Radio in Malaysia has a long history dating back as early as 1921. Once seen as a valuable medium to disseminate important informatio...
It Takes A Village
The unassuming Rasah New Village in Seremban reveals a rich history and charm in unique ways.
Driving through Seremban’s Rasah New Village, one immediately is struck by the change of landscape. Where modern residential houses stretch out in flat uniformity, the ones in the New Village sit snugly together on steep hills, flanking narrow roads that have just enough space for two lanes of vehicles.
‘Quaint’ is a word that comes to mind but only until one learns of the history behind these residential areas. During the Malayan Emergency (1948 - 1960), these villages played a huge role in the British’s fight to eradicate Communism after the Japanese Occupation.
At Rasah New Village, only a handful of surviving residents remember those years. Most of them merely young teens when the Emergency was declared.
Wong Kim Soong’s family was amongst the many that were going to be shipped back to China by the British. They had already been transported to camps in Johor preparing to set sail when the Malayan Chinese Association (now the Malaysian Chinese Association) managed to get them placed in a New Village. The village was called Zi You Xin Chun (Freedom New Village) but a flood in 1951 forced the residents to shift to a new site in Rasah.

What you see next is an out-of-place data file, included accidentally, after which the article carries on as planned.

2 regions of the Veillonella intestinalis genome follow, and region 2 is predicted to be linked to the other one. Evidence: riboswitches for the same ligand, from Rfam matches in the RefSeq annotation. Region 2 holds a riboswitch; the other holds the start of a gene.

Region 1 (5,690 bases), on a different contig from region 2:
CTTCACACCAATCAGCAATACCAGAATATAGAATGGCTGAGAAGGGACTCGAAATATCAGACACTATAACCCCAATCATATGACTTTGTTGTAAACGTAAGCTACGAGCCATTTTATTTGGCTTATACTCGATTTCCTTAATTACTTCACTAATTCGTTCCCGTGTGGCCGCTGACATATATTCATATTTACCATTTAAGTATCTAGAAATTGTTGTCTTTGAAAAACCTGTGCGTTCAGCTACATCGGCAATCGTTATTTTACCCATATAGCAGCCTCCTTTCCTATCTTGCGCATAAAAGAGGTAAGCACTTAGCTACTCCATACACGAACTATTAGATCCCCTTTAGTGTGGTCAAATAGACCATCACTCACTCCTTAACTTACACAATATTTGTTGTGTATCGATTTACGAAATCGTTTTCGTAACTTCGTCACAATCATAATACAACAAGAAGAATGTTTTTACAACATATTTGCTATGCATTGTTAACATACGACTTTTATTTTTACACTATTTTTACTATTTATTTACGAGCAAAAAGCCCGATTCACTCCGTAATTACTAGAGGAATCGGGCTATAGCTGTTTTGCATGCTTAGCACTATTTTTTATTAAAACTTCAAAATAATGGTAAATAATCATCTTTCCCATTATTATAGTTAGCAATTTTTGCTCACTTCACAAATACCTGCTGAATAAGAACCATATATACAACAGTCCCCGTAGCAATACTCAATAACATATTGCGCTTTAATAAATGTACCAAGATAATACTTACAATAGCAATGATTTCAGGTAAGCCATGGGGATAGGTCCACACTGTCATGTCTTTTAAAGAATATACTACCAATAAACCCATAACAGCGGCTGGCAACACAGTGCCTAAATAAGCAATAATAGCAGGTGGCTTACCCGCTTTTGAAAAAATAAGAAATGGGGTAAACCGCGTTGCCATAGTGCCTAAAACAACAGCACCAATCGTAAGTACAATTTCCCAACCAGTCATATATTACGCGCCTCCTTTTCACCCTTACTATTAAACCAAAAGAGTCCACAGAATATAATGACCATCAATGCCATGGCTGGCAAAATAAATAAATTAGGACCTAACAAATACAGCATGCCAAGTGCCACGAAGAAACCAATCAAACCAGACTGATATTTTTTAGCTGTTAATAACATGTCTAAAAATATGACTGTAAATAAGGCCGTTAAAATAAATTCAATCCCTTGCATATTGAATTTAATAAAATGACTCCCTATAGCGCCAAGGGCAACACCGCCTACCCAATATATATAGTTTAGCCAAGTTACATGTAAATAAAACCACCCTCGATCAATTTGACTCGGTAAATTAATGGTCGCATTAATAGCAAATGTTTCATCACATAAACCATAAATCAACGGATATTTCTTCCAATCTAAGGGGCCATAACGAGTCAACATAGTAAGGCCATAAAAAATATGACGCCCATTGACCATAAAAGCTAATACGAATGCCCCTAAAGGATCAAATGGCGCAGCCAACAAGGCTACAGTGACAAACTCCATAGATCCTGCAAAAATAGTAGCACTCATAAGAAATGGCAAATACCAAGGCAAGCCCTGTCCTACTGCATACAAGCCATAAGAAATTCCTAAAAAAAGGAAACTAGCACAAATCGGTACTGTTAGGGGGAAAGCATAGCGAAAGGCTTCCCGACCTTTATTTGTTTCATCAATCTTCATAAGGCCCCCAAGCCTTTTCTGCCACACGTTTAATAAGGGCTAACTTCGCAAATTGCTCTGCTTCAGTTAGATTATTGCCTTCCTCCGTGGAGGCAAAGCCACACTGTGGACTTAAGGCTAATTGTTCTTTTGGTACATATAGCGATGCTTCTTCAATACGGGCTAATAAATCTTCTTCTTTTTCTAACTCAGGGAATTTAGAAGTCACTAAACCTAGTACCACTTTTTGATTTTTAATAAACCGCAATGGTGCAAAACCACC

Residents moved in batches into the new site, having to build everything from scratch. Some of the original wooden houses still stand today but most of them have undergone renovations over the years.
The Kuan Yin temple has a new concrete face but still maintains a wooden lantern from the Emergency era. Mr Liow is the caretaker of this building and lives in the back section with his wife.
He remembers vividly how every male that was over 18 had to act as home guards and patrol the perimeters of the village, making sure villagers kept curfew and that communists were kept away. Food and jobs were scarce. Many resorted to foraging and even eating rats to stay alive. He even recalls the number plate of the first lorry that came to transport the men out for work – a sign that came when times gradually got better.
Today, Malaya’s first New Village is a different creature. The racial demographic of the once entirely Chinese village is shifting as old family homes are rented out and new flats are built in the surrounding area.
Gone are the high fences and the police station. There are no obvious architectural cues left of pre-Independence struggles. Standing in the old police station’s place is a meeting space that attracts a lively community of bird enthusiasts that travel from all around town to congregate every Sunday morning.
Although some remember the tough years as clear as day, not many speak much about it. As during the Emergency, a New Villager spoke to no one – not to the British officers, the local police, nor the communists. Today, however, there is anything but silence as the site of the old station fills up with chatter, cups of coffee and lots of chirping.
By Adeline Chua
Photos by Adeline Chua
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